Partial and cautious relaxation of monetary policy
The Central Bank in its second monetary policy review in 2018, released last week, has cautiously and partially relaxed the tight policy package it had introduced earlier when inflation was rearing its ugly head causing chaos to investment initiatives in the country (available at: https://www.cbsl.gov.lk/sites/default/files/cbslweb_documents/press/pr/press_20180404_Monetary_Policy_Review_No_2_2018_e_U45p3.pdf).
Accordingly, it has reduced the interest rate which it charges when cash-short commercial banks borrow from it to meet temporary cash shortages – known as Standing Lending Facility – by a quarter of a percent from 8.75% to 8.50%.
However, it has kept the interest rate which it has to pay to commercial banks with cash surpluses when they temporarily park their surpluses with it – known as Standing Deposit Rate – unchanged at 7.25%. The net outcome has been to narrow the gap between these two rates from the previous 1.5% to 1.25%.
The other monetary policy instrument – Statutory Reserve Ratio or the minimum amount of cash which commercial banks should compulsorily keep with the Central Bank based on the deposits they hold – has been kept unchanged at 7.5%. Thus, the policy change has been both cautious and partial.
Measure is expected to stimulate economy by lowering lending rates
Commercial banks have to use the Standing Lending Facility as the last resort when all other sources of raising temporary funds have exhausted. For instance, they are expected to meet the temporary cash shortages by borrowing from cash-rich corporate entities, selling the Treasury bills or bonds they hold in the REPO market and from among themselves, known as the Interbank Call Money Market.
If there are no more funds in these sources, they have been given the facility by the Central Bank to borrow under the Standing Lending Facility. Hence, it represents the marginal cost of banks and when that cost goes down, it enables the banks to cut their lending rates as well. Hence, the measure is expected to stimulate growth by lowering the lending rates of banks. Since there is no change in the Standing Deposit Rate, the Central Bank expects that banks will not reduce the interest rates they pay to their depositors.
CB has given a signal to the market
The relaxation of policy is just by an insignificant 25 basis points, so called because it is 0.25% of one full percent which contains 100 such basis points. Hence, the effect is expected to work by giving a strong signal to the market.
The signal is that the slowing economy is worrisome, the bank is ready to give relief through a cautious reduction in interest rates, there are bigger problems in the economy outside its control such as the stubborn budget, stagnant exports and ballooning imports and the real challenge is to complete the reform program to put the economy back on the long-term growth path.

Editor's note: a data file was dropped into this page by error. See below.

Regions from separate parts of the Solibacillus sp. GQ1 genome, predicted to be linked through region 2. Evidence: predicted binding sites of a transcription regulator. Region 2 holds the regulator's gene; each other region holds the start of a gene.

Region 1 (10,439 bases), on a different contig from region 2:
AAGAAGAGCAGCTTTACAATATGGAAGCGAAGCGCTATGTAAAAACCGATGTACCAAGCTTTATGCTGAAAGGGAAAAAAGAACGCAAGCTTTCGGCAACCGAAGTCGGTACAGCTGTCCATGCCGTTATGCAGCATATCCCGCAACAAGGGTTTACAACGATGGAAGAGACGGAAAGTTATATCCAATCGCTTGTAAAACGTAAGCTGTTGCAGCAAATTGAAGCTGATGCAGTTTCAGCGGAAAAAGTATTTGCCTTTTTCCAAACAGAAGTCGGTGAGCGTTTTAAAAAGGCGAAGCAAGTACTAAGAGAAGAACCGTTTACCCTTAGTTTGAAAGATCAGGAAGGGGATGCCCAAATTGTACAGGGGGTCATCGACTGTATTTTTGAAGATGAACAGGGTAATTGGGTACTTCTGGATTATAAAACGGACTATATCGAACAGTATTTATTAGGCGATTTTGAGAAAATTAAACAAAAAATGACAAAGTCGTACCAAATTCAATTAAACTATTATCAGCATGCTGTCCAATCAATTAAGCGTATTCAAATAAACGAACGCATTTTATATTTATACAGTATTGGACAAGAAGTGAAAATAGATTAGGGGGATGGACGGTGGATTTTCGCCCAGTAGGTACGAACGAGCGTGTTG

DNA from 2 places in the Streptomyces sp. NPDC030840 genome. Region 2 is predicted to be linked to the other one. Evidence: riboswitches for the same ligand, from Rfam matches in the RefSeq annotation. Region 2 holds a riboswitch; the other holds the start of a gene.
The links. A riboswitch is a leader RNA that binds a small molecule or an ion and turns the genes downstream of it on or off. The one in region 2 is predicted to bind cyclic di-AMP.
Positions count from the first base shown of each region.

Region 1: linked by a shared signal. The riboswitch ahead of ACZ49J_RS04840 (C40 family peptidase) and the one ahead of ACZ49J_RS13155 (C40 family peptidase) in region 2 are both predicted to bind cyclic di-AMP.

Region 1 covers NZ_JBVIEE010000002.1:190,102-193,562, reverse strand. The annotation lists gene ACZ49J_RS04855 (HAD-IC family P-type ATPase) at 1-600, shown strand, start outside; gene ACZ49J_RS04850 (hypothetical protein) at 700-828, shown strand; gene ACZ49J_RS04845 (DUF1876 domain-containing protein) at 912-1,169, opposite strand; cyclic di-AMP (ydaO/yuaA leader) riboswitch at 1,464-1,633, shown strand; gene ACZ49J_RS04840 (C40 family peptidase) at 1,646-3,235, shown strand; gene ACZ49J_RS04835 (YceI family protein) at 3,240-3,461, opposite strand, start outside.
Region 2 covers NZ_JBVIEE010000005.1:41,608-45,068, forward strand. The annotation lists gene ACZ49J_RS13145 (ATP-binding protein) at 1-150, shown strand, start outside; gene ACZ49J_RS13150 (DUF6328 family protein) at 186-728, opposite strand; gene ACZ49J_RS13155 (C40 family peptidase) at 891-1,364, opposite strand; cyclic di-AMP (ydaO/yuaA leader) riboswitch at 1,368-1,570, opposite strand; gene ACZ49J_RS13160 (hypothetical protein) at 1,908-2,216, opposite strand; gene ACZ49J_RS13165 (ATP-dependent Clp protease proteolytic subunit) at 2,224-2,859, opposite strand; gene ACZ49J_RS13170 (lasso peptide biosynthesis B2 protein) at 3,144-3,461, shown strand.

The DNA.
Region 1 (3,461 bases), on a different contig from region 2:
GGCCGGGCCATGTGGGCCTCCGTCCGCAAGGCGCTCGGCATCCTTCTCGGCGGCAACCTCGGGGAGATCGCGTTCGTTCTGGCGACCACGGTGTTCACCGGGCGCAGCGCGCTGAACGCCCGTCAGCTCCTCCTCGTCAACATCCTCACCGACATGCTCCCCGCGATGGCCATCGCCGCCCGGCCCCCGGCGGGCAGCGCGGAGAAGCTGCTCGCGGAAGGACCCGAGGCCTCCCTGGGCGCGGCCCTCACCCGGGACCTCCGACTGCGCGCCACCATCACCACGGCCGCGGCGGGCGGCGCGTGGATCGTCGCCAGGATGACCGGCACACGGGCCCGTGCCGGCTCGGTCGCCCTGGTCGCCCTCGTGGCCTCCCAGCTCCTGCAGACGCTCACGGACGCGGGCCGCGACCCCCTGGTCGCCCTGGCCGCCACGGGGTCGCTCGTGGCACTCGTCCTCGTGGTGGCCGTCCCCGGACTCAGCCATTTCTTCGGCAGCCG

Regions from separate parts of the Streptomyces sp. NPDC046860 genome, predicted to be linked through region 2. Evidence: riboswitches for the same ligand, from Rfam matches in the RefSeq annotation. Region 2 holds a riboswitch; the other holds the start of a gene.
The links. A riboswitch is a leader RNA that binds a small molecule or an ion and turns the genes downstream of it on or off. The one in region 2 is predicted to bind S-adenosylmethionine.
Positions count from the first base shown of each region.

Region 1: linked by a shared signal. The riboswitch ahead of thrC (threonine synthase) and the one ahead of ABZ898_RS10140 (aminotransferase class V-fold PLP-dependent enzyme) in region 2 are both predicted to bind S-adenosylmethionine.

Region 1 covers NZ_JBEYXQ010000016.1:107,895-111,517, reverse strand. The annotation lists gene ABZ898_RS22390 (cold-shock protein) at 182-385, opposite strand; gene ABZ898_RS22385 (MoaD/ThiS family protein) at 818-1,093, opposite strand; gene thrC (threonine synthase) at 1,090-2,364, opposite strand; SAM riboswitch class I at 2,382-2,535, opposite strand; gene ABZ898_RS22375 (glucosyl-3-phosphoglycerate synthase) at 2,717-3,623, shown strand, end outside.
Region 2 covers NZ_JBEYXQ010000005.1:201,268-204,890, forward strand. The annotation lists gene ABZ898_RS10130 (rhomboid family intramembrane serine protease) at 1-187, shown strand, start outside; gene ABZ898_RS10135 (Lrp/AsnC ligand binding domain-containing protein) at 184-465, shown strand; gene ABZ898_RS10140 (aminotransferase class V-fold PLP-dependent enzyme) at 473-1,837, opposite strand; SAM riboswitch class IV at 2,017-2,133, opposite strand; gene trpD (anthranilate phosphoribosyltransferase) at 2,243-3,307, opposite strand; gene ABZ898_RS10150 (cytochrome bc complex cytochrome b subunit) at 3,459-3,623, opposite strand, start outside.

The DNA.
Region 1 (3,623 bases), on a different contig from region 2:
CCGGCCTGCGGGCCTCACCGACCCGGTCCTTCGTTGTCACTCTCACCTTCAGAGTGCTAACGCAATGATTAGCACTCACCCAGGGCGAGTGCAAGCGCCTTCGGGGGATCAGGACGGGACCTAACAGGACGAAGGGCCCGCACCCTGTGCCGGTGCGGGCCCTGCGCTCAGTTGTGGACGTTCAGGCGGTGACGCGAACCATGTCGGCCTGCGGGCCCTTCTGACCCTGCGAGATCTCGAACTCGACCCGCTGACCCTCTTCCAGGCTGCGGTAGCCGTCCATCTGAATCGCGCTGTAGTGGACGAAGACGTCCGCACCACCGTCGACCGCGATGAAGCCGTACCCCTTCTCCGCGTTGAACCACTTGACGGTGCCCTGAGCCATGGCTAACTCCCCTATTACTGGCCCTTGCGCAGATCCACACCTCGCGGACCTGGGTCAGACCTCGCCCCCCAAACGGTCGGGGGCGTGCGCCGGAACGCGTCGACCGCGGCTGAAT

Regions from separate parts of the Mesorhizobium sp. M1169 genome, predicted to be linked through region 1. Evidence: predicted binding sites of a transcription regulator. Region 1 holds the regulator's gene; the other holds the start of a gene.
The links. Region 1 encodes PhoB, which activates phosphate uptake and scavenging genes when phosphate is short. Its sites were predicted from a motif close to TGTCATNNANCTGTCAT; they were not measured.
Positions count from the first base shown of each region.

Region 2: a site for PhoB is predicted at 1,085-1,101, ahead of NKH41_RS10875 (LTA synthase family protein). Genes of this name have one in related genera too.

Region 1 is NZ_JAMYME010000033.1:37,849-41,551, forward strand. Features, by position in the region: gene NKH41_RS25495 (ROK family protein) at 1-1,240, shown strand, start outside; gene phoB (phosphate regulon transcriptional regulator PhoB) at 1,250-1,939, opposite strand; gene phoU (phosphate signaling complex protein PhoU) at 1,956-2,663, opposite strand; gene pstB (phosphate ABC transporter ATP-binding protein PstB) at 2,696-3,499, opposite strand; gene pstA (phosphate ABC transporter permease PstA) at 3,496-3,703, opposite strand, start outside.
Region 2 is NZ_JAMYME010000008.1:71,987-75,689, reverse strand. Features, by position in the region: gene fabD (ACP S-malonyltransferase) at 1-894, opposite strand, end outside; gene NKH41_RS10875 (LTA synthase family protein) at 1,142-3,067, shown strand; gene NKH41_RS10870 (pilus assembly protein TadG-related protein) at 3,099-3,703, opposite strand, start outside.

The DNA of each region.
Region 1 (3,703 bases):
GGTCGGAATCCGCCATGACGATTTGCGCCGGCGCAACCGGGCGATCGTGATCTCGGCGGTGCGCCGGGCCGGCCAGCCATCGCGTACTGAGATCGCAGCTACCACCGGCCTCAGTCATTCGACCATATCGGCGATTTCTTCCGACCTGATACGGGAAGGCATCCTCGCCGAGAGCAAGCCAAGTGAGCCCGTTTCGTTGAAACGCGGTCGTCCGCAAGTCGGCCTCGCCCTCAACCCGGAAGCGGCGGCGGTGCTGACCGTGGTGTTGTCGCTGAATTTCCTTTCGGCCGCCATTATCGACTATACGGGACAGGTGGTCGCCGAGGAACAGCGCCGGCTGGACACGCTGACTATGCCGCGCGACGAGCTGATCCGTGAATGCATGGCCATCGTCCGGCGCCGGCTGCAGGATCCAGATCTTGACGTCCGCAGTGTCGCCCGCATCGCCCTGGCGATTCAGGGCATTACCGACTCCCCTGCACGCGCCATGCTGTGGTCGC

The justification of the bank’s cautious move was done in the press briefing by its Director of Economic Research in English and the Deputy Directors of Economic Research, one in Sinhala and the other in Tamil (available at: https://www.youtube.com/watch?v=DNxb9_s3low&t=1236s).
Unfortunately, both the press release and the press briefing are full of technical jargons which even the vociferous all-knowing Parliamentarians would not be able to comprehend unless they get the support of a tutor. But it is the way of central bankers throughout the globe to speak a language which is perhaps understood only by those who speak it.
CB cannot create wealth
There is a general belief harboured by many, including some of the mainstream economists and politicians who the central bank’s duty is to design and implement economic policies to help people become richer. Hence, they very quickly blame the central bank when the actual production of goods and services, known as Gross Domestic Product or GDP, slows down disappointing those who had expected a quick path to richness.
Even the former Minister of Finance, Ravi Karunanayake who was named the best Minister of Finance in Asia and the Pacific, has been continuously blaming the Central Bank, both while in office and out, for the present economic crisis in the country (available at: http://www.thecolombopost.net/en/ravi-karunanayake-blamed-the-central-bank). This writer has the experience of his students, both at the undergraduate and postgraduate levels, echoing the sentiments similar to what the former minister of finance has been making in public.
It is only a person who has worked in a central bank who knows the bitter truth. A central bank has only one power – the power to print money and control its printing by changing interest rates or credit levels. These are not real powers, but only imaginary powers, since people cannot consume money in its natural form.
For that, they have to convert that money into real goods and services at rates known as the money prices. If money is aplenty compared to the real goods and services available in the market, the prices will increase leaving no real effect on those who hold onto money.
Growth is the responsibility of the Government